definitions
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domesticate

[ duh-mes-ti-keyt ]
/ dəˈmɛs tɪˌkeɪt /
|
SEE MORE SYNONYMS FOR domesticate ON THESAURUS.COM

verb (used with object), do·mes·ti·cat·ed, do·mes·ti·cat·ing.

verb (used without object), do·mes·ti·cat·ed, do·mes·ti·cat·ing.

to be domestic.

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RELATED WORDS

naturalize, accustom, familiarize, raise, subdue, breed, acclimatize, bust, hitch, break, gentle, train, yoke, corral, teach, herd, reclaim, domiciliate

Nearby words

domestic prelate, domestic science, domestic system, domestic violence, domestic-relations court, domesticate, domesticated, domestication, domesticity, domestique, domett

Origin of domesticate

1635–45; < Medieval Latin domesticātus (past participle of domesticāre), equivalent to domestic- domestic + -ātus -ate1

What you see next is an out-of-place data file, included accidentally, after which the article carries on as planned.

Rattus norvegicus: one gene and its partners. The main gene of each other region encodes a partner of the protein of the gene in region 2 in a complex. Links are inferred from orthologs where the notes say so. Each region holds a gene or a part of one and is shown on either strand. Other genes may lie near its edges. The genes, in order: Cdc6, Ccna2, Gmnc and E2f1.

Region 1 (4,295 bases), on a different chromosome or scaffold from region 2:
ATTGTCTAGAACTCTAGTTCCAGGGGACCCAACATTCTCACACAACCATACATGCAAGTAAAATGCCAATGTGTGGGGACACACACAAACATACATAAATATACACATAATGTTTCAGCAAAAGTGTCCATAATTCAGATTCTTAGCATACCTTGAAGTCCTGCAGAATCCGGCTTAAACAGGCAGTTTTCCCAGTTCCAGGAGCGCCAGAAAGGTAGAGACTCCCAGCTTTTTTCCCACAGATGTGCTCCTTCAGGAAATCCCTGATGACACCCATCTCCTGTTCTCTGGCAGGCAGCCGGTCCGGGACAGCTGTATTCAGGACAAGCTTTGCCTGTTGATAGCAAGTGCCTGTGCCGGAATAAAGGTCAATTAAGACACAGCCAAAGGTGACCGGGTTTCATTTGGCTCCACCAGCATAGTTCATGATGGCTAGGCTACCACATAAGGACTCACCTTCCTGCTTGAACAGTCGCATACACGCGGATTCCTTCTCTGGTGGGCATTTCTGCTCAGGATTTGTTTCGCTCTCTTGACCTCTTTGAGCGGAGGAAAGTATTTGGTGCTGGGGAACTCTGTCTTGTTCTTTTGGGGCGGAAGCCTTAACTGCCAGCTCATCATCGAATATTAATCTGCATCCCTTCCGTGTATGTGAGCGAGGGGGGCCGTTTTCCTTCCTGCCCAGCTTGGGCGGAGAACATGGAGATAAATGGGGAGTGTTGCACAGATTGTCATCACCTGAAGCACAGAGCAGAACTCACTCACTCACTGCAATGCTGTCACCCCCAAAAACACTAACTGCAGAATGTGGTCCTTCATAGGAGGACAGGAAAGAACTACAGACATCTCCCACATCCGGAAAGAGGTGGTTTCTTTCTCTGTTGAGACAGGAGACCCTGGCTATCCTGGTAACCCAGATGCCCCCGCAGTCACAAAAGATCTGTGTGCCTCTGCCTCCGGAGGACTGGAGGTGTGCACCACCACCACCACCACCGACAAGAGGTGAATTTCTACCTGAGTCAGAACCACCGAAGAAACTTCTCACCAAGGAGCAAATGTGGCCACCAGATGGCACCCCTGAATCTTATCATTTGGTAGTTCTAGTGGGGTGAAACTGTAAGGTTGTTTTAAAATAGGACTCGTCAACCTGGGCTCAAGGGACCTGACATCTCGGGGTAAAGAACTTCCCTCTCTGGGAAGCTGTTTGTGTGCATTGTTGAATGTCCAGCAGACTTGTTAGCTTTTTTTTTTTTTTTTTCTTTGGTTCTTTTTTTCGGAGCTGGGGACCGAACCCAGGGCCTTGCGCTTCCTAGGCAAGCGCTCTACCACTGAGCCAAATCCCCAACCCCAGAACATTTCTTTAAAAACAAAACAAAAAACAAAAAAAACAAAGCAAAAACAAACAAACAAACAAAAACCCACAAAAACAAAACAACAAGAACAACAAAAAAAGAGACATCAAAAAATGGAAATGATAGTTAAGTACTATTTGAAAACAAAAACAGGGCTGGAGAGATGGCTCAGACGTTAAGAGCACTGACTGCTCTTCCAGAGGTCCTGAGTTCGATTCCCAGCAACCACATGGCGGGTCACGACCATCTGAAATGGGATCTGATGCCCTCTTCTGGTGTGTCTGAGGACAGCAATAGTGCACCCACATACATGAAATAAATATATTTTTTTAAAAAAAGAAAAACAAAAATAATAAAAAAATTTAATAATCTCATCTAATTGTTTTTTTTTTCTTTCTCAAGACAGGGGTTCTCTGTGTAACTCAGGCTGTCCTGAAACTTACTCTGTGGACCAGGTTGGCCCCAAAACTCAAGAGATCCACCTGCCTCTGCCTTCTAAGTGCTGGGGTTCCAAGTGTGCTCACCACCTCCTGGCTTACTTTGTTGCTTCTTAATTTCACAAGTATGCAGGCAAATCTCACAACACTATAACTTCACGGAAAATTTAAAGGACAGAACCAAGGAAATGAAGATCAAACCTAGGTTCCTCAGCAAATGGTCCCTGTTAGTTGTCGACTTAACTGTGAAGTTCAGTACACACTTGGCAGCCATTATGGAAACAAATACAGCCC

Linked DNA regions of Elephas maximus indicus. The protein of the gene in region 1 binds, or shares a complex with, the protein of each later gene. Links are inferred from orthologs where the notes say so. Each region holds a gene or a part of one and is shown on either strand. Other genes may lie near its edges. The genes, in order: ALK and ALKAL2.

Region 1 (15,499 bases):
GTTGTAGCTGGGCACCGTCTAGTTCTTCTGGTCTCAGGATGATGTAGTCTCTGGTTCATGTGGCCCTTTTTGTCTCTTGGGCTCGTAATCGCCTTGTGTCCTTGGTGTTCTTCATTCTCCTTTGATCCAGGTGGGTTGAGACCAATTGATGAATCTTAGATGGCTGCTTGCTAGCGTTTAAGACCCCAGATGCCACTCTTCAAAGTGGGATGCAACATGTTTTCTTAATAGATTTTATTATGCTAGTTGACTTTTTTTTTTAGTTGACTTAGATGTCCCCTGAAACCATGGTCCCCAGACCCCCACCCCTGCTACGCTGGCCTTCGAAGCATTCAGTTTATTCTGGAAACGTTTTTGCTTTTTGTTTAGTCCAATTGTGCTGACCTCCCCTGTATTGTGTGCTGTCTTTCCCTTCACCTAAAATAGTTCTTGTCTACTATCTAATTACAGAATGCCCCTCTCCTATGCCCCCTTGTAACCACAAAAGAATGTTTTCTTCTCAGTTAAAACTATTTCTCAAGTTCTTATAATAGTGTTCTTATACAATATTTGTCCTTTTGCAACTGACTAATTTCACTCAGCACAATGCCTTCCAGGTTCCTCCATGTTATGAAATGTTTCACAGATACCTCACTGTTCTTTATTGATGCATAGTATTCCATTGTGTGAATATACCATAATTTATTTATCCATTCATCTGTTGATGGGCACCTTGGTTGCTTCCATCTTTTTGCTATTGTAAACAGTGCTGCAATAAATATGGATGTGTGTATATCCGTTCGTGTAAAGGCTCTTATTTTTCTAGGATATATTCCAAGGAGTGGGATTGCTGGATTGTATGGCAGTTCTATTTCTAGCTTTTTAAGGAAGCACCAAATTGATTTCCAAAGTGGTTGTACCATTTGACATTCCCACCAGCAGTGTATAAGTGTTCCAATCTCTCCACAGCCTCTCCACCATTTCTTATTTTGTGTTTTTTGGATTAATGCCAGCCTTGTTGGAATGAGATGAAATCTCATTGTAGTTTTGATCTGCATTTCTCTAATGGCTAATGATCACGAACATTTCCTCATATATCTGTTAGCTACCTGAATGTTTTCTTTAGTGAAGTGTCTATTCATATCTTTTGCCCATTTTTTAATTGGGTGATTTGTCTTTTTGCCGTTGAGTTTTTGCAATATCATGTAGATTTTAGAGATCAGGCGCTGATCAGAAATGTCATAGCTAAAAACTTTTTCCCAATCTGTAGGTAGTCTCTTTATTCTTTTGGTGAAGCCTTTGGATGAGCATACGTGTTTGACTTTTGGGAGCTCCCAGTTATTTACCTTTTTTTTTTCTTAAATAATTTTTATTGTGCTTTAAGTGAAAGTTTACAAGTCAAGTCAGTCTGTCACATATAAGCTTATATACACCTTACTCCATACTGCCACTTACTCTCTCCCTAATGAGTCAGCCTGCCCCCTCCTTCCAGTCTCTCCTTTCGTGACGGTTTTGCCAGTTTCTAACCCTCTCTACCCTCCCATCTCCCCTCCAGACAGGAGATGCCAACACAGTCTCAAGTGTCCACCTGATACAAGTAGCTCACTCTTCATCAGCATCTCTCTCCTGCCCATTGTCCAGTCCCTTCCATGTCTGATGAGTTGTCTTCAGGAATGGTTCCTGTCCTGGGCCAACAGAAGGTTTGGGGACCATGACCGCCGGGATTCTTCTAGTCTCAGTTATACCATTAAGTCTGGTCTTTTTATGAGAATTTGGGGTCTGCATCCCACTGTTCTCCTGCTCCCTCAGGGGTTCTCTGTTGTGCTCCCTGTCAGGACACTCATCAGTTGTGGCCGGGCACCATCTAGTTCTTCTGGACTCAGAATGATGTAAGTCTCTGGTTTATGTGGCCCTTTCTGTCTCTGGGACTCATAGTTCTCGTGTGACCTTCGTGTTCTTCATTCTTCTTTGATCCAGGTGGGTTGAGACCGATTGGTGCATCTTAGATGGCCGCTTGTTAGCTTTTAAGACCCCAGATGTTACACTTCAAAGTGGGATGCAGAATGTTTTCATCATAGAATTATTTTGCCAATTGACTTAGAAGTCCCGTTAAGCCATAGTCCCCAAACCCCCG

Related forms
Dictionary.com Unabridged Based on the Random House Unabridged Dictionary, © Random House, Inc. 2019

Examples from the Web for domesticate

British Dictionary definitions for domesticate

domesticate

sometimes US domesticize (dəˈmɛstɪˌsaɪz)

/ (dəˈmɛstɪˌkeɪt) /

verb (tr)

to bring or keep (wild animals or plants) under control or cultivation
to accustom to home life
to adapt to an environmentto domesticate foreign trees
Derived Formsdomesticable, adjectivedomestication, noundomesticative, adjectivedomesticator, noun
Collins English Dictionary - Complete & Unabridged 2012 Digital Edition © William Collins Sons & Co. Ltd. 1979, 1986 © HarperCollins Publishers 1998, 2000, 2003, 2005, 2006, 2007, 2009, 2012

Word Origin and History for domesticate

domesticate


v.

1630s, of animals; 1741, of persons, "to cause to be attached to home and family;" from Medieval Latin domesticatus, past participle of domesticare "to tame," literally "to dwell in a house," from domesticus (see domestic). Related: Domesticated; domesticating.

Online Etymology Dictionary, © 2010 Douglas Harper